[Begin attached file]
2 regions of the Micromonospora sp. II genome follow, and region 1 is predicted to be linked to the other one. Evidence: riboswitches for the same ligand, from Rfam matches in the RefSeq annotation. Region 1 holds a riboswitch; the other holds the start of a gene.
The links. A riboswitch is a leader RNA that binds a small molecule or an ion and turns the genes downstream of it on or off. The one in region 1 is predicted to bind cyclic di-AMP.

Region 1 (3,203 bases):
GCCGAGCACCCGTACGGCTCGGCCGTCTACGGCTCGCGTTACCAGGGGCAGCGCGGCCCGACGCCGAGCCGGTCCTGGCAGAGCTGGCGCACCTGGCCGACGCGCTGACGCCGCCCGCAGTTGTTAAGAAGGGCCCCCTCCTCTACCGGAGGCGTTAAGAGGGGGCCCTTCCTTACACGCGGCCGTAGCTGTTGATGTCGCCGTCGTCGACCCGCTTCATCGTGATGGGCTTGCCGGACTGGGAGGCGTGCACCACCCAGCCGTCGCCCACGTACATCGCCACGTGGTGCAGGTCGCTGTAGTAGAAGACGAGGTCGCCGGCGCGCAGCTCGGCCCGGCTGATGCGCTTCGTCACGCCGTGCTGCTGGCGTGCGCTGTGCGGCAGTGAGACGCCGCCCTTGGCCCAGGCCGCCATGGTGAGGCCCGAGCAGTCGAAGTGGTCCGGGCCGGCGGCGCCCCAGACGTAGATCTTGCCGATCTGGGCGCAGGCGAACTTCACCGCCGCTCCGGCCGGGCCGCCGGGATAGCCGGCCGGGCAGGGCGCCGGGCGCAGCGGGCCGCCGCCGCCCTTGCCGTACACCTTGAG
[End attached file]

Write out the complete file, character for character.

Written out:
2 regions of the Micromonospora sp. II genome follow, and region 1 is predicted to be linked to the other one. Evidence: riboswitches for the same ligand, from Rfam matches in the RefSeq annotation. Region 1 holds a riboswitch; the other holds the start of a gene.
The links. A riboswitch is a leader RNA that binds a small molecule or an ion and turns the genes downstream of it on or off. The one in region 1 is predicted to bind cyclic di-AMP.

Region 1 (3,203 bases):
GCCGAGCACCCGTACGGCTCGGCCGTCTACGGCTCGCGTTACCAGGGGCAGCGCGGCCCGACGCCGAGCCGGTCCTGGCAGAGCTGGCGCACCTGGCCGACGCGCTGACGCCGCCCGCAGTTGTTAAGAAGGGCCCCCTCCTCTACCGGAGGCGTTAAGAGGGGGCCCTTCCTTACACGCGGCCGTAGCTGTTGATGTCGCCGTCGTCGACCCGCTTCATCGTGATGGGCTTGCCGGACTGGGAGGCGTGCACCACCCAGCCGTCGCCCACGTACATCGCCACGTGGTGCAGGTCGCTGTAGTAGAAGACGAGGTCGCCGGCGCGCAGCTCGGCCCGGCTGATGCGCTTCGTCACGCCGTGCTGCTGGCGTGCGCTGTGCGGCAGTGAGACGCCGCCCTTGGCCCAGGCCGCCATGGTGAGGCCCGAGCAGTCGAAGTGGTCCGGGCCGGCGGCGCCCCAGACGTAGATCTTGCCGATCTGGGCGCAGGCGAACTTCACCGCCGCTCCGGCCGGGCCGCCGGGATAGCCGGCCGGGCAGGGCGCCGGGCGCAGCGGGCCGCCGCCGCCCTTGCCGTACACCTTGAG